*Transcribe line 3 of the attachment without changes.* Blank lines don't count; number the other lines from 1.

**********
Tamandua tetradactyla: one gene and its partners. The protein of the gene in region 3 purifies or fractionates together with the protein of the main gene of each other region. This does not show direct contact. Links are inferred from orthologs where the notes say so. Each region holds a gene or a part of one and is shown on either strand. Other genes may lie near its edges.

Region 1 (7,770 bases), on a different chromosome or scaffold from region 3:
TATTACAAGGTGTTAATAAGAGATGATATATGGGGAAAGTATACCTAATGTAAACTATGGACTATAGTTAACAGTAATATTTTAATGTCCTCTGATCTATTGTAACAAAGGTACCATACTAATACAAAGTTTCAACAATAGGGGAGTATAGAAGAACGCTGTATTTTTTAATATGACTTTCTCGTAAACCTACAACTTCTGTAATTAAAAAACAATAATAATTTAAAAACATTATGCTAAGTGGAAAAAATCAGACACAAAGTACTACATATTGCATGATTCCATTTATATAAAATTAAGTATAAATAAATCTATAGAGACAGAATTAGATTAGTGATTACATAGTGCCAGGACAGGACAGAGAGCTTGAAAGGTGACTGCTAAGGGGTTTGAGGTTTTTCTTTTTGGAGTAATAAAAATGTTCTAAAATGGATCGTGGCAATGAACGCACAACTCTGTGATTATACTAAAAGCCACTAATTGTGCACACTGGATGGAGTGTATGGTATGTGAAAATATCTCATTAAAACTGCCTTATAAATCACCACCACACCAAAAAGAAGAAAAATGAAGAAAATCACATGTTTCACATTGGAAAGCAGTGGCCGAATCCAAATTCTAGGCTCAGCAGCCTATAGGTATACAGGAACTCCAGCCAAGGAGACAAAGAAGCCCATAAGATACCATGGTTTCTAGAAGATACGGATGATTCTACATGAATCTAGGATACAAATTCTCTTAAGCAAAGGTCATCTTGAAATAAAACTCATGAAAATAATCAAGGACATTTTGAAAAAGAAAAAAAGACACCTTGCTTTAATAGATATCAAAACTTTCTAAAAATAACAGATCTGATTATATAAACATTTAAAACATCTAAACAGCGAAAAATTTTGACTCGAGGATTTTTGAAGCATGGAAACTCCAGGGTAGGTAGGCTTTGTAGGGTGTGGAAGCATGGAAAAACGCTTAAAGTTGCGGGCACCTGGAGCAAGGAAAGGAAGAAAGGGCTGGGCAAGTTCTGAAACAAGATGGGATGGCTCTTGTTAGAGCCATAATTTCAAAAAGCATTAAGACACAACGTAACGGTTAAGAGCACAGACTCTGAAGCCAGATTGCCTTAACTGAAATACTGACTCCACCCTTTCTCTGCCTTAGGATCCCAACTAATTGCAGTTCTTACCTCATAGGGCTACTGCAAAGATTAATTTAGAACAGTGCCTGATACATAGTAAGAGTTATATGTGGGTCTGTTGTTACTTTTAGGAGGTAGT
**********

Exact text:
TATTACAAGGTGTTAATAAGAGATGATATATGGGGAAAGTATACCTAATGTAAACTATGGACTATAGTTAACAGTAATATTTTAATGTCCTCTGATCTATTGTAACAAAGGTACCATACTAATACAAAGTTTCAACAATAGGGGAGTATAGAAGAACGCTGTATTTTTTAATATGACTTTCTCGTAAACCTACAACTTCTGTAATTAAAAAACAATAATAATTTAAAAACATTATGCTAAGTGGAAAAAATCAGACACAAAGTACTACATATTGCATGATTCCATTTATATAAAATTAAGTATAAATAAATCTATAGAGACAGAATTAGATTAGTGATTACATAGTGCCAGGACAGGACAGAGAGCTTGAAAGGTGACTGCTAAGGGGTTTGAGGTTTTTCTTTTTGGAGTAATAAAAATGTTCTAAAATGGATCGTGGCAATGAACGCACAACTCTGTGATTATACTAAAAGCCACTAATTGTGCACACTGGATGGAGTGTATGGTATGTGAAAATATCTCATTAAAACTGCCTTATAAATCACCACCACACCAAAAAGAAGAAAAATGAAGAAAATCACATGTTTCACATTGGAAAGCAGTGGCCGAATCCAAATTCTAGGCTCAGCAGCCTATAGGTATACAGGAACTCCAGCCAAGGAGACAAAGAAGCCCATAAGATACCATGGTTTCTAGAAGATACGGATGATTCTACATGAATCTAGGATACAAATTCTCTTAAGCAAAGGTCATCTTGAAATAAAACTCATGAAAATAATCAAGGACATTTTGAAAAAGAAAAAAAGACACCTTGCTTTAATAGATATCAAAACTTTCTAAAAATAACAGATCTGATTATATAAACATTTAAAACATCTAAACAGCGAAAAATTTTGACTCGAGGATTTTTGAAGCATGGAAACTCCAGGGTAGGTAGGCTTTGTAGGGTGTGGAAGCATGGAAAAACGCTTAAAGTTGCGGGCACCTGGAGCAAGGAAAGGAAGAAAGGGCTGGGCAAGTTCTGAAACAAGATGGGATGGCTCTTGTTAGAGCCATAATTTCAAAAAGCATTAAGACACAACGTAACGGTTAAGAGCACAGACTCTGAAGCCAGATTGCCTTAACTGAAATACTGACTCCACCCTTTCTCTGCCTTAGGATCCCAACTAATTGCAGTTCTTACCTCATAGGGCTACTGCAAAGATTAATTTAGAACAGTGCCTGATACATAGTAAGAGTTATATGTGGGTCTGTTGTTACTTTTAGGAGGTAGT